When explaining diagnoses and treatment solutions to clients, veterinarians and technicians need to be confident communicators. Your case presentation skills will influence clients' decisions to seek treatment for their pets' conditions. Did you know only 38% of clients accept dental treatments for their pets? Poor case presentation skills may result in poor acceptance.
Join Wendy S. Myers, CVJ, onThursday, March 15 at 12 to 1 and 3 to 4 p.m. ET for two live webinars on "Master the Art of Presenting Treatment Plans."What you'll learn:
Establish initial rapport and gather information from pet owners
Understand how people learn so you may have collaborative partnerships
Use positive body language when presenting treatment plans
Engage clients with visual aids to help them see "inside" pets and understand diagnoses
Provide the right amount of information, neither holding back or overloading
Involve clients in shared decision-making and ask for commitments to treat
Share trusted resources because clients may consult Dr. Google when they leave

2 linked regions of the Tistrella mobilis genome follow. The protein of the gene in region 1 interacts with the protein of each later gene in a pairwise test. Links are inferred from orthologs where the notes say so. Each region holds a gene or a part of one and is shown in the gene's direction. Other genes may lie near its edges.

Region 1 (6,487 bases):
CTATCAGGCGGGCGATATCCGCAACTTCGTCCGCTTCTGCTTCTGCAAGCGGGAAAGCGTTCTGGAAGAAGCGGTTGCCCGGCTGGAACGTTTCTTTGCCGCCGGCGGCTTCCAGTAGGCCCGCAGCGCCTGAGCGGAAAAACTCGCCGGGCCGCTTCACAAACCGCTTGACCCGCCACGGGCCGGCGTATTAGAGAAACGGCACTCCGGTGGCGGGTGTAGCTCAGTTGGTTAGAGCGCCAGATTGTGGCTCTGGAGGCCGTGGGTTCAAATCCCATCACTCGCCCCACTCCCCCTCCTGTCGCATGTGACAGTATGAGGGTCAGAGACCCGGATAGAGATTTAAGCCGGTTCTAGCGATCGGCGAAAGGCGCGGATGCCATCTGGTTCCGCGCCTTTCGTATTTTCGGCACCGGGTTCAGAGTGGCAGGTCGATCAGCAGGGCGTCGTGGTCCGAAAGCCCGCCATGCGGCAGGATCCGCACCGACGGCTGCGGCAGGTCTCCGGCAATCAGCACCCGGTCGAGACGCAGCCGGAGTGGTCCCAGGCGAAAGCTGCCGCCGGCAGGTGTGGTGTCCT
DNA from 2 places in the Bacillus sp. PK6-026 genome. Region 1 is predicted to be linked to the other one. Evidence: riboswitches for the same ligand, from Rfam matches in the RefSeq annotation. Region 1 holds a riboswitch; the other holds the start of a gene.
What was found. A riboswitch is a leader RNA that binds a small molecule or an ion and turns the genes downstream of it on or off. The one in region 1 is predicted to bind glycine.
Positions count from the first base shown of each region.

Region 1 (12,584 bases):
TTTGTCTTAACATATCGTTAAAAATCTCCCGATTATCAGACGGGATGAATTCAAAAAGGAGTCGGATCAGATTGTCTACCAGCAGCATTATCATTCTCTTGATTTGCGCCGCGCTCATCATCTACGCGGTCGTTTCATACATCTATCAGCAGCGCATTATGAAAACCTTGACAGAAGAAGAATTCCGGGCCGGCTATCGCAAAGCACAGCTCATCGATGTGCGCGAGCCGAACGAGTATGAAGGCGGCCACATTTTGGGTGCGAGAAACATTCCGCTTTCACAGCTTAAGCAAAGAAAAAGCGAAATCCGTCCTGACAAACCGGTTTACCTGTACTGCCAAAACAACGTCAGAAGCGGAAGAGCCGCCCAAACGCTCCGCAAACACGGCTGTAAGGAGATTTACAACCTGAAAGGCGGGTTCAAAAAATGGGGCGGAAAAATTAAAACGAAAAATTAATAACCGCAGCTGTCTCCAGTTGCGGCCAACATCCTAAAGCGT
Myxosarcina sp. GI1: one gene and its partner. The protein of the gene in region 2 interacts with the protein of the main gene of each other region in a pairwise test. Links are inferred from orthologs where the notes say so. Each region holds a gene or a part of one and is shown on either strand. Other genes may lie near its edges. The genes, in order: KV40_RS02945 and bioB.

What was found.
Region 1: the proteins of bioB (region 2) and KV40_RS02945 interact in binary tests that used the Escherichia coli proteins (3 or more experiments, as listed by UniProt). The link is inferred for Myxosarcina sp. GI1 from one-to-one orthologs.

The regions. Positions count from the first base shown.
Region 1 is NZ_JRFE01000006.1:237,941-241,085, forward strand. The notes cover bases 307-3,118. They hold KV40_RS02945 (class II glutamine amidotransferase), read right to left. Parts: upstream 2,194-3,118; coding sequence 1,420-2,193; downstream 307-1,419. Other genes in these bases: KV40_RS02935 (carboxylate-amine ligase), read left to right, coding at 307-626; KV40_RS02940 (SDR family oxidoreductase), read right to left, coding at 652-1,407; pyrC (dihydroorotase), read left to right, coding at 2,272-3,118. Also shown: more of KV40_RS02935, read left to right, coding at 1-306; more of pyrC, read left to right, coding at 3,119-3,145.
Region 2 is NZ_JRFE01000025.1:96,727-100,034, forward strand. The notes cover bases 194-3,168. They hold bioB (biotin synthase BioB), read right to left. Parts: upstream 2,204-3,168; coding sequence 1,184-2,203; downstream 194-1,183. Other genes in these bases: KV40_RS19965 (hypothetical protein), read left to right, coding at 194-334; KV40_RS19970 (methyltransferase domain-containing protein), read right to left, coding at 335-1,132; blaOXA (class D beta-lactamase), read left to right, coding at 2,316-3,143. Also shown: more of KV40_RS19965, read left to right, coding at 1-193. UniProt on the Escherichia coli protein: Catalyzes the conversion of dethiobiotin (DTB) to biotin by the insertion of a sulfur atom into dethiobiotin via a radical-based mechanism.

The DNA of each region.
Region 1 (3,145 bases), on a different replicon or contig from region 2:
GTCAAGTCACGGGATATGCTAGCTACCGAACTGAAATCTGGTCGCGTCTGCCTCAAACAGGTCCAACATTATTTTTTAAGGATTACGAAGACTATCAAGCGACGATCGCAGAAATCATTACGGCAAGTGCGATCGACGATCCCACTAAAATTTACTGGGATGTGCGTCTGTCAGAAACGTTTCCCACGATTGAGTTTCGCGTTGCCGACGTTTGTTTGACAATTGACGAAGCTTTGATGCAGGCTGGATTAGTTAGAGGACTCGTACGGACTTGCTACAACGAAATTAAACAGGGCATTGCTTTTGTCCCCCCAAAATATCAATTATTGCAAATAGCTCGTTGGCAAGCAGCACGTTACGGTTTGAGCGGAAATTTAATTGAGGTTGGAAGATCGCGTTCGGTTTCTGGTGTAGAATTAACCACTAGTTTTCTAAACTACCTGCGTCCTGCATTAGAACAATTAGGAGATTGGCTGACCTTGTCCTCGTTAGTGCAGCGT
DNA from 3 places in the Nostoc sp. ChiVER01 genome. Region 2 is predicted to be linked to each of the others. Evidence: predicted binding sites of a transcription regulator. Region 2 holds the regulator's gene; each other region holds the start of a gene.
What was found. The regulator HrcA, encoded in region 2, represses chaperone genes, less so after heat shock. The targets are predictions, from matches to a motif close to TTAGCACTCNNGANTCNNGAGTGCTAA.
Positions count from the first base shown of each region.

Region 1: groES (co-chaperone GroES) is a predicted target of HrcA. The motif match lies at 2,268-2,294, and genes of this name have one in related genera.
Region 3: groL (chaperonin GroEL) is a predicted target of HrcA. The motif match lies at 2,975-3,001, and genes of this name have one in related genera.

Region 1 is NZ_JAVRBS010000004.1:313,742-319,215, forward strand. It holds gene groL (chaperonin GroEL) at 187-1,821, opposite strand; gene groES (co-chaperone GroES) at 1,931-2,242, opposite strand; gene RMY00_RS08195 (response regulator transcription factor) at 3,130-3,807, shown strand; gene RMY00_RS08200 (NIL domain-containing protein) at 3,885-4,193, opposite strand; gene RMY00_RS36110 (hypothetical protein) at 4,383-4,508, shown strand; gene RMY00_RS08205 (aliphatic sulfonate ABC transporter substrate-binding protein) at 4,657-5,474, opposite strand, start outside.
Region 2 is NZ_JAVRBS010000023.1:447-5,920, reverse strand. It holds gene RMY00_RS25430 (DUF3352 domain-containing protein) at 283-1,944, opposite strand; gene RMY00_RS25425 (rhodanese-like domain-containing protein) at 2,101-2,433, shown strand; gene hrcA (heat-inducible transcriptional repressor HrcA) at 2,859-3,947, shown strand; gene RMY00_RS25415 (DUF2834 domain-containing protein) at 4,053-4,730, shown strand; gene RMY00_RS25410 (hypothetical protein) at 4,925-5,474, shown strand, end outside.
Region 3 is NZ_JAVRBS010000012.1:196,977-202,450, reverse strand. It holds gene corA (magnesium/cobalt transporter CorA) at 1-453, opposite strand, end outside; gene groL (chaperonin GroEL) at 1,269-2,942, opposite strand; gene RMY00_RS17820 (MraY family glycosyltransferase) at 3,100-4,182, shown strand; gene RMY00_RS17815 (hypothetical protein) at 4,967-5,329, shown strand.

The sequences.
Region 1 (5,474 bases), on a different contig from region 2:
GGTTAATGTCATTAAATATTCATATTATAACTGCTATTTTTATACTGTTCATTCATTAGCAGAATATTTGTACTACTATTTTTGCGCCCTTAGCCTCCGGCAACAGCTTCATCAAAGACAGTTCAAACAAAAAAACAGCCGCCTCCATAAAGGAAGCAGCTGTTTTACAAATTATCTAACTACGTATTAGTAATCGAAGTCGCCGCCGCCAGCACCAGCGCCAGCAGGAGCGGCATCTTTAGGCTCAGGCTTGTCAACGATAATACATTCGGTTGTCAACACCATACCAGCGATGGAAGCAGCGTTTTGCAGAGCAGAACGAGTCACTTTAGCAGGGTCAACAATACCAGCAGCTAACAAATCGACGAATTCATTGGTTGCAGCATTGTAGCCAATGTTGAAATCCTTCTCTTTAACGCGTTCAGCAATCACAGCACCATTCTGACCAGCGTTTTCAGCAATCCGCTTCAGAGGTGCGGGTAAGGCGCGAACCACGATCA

Schedule treatment at checkout and set medical callbacks
Get ways to respond when clients decline care
This training program includes:
Live and recorded webinars
1 hour of CE credit
Unlimited playback of recorded webinar
Not available Thursday? Your enrollment includes unlimited playback of the recorded webinar, so your team may learn at its convenience.
We offer a 10% savings for multi-location hospitals and sales representatives. Ask a favorite vendor to sponsor this webinar and host the training along with lunch for your team. Call 720-344-2347 for multiple orders or purchases by sales representatives.
Use medical callbacks to improve dental compliance
Don't let a pet's dental diagnosis go untreated. After a veterinarian discussed the need for treatment but the client didn't schedule, enter a medical callback for 7 days. Don't wait 30, 60 or 90 days because the client won't remember details of the conversation. Create a sense of urgency for treatment. Without professional care, dental disease will progress, causing serious health consequences and pain. The cost of care will increase as the problem worsens.
The American Animal Hospital Association compliance study found 38% of pet owners surveyed said they would return for medical progress exams or procedures as directed by their veterinarian if the practice team followed up. The receptionist or technician would say, "Dr. <Name> needs to schedule <pet's name> dental procedure so we may treat his infection and slow the progression of his dental disease. We can perform the dental treatment on Monday or Wednesday. Which fits your schedule?" Using the veterinarian's name brings credibility and authority to the call. "Infection" indicates treatment is urgent and necessary.